The Basics of Small Business Bankruptcy

Nobody likes to think of a business bankruptcy because in their eyes it means that they have failed in their business endeavors. This may not necessarily be true as there are many business owners that have put their heart and soul into their company, and totally dedicated all of their time into their business and yet it still didn’t make it.

What is important to realize is when to pull the plug on the business and decide that it’s time to go into receivership for bankruptcy. When it gets to the point where you can no longer pay your debts and your creditors are threatening legal proceedings than it is time it to step forward and use this form of debt relief to help you get out of your business without any long-standing repercussions.

The courts may assign a independent third party to oversee the receivership. This can be done by a court order or it can be done by a secured creditor who has given a letter of appointment to a receiver to take control of the property. Who will then supervise the proceedings of liquidation and then take the proceeds from the liquidation and dole them out to the creditors in order of their priority that is established by the law.

There are two types of receivers one being a court-appointed receiver and another one being a privately appointed receiver who was engaged by a secured creditor. When your business goes into receivership you no longer have control over it but the receiver then takes the actions and necessary to deal with the debts.


Before your business even enters into a receivership you may decide that you want to go bankrupt and in this manner be able to discharge the majority of your debts. There are different choices when it comes to going bankruptcy. There is a voluntary assignment, Involuntary assignment and Deemed bankruptcy.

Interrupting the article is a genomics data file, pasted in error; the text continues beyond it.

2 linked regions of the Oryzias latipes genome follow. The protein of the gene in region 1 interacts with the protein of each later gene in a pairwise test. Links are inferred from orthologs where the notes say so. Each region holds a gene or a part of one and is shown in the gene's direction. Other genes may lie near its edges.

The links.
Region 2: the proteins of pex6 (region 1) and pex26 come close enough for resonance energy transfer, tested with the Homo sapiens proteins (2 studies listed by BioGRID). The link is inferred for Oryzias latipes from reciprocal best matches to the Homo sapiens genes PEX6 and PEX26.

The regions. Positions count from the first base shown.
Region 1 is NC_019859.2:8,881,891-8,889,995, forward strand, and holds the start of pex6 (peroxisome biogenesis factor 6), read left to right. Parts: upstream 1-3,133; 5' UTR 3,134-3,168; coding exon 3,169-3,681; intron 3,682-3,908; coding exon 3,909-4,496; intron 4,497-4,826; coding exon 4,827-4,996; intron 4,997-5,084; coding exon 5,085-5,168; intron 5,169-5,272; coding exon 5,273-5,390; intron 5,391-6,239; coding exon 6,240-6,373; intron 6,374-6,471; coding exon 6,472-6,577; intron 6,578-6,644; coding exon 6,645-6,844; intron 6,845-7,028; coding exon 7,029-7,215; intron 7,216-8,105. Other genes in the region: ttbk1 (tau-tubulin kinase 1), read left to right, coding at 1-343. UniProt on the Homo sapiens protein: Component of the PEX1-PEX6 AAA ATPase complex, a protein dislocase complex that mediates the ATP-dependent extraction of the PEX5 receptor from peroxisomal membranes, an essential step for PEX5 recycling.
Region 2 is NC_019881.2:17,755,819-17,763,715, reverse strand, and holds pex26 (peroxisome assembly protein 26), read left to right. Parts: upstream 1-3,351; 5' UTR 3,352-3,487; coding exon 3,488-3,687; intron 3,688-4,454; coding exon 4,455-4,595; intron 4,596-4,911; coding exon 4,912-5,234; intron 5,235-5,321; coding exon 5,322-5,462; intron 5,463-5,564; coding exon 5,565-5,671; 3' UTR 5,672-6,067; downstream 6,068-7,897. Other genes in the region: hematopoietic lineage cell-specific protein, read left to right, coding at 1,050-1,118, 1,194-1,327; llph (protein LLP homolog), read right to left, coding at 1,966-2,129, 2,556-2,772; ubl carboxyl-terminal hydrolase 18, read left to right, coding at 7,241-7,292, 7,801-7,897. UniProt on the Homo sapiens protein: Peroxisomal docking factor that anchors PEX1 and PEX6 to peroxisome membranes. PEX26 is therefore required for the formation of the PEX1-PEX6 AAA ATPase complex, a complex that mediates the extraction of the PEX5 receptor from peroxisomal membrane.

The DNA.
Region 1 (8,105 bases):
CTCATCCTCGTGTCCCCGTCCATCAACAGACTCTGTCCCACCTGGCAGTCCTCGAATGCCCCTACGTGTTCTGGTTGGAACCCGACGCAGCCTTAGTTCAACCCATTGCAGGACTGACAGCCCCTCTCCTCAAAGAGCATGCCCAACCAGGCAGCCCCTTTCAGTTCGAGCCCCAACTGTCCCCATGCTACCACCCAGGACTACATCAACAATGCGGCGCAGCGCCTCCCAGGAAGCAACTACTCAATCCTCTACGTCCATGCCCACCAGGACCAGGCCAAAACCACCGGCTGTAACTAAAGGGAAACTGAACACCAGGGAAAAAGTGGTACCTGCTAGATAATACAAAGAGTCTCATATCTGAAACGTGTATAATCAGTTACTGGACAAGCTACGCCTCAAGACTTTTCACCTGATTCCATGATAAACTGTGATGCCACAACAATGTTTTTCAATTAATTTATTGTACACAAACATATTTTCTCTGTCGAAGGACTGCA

The voluntary assignment is when you assign all of your assets so that they will benefit the creditors.

An involuntary assignment is when the creditor will file a petition against you and your assets hoping to receive their payment.

A deemed bankruptcy is where you have started the insolvency process but this is based on your not being able to meet some of the requirements for filing a divisional proposal and bankruptcy.

Once your business has run into financial difficulty and you need to find a way to get out of it then you really need to speak to a few financial professionals. You need to speak to your accountant to find out exactly where you are at with your finances. You need to speak to a business bankruptcy trustee who will assist you in the proper steps to take in order to get this matter resolved.


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Sam Seidman, CPA, CA, LPA
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Toronto, Ontario
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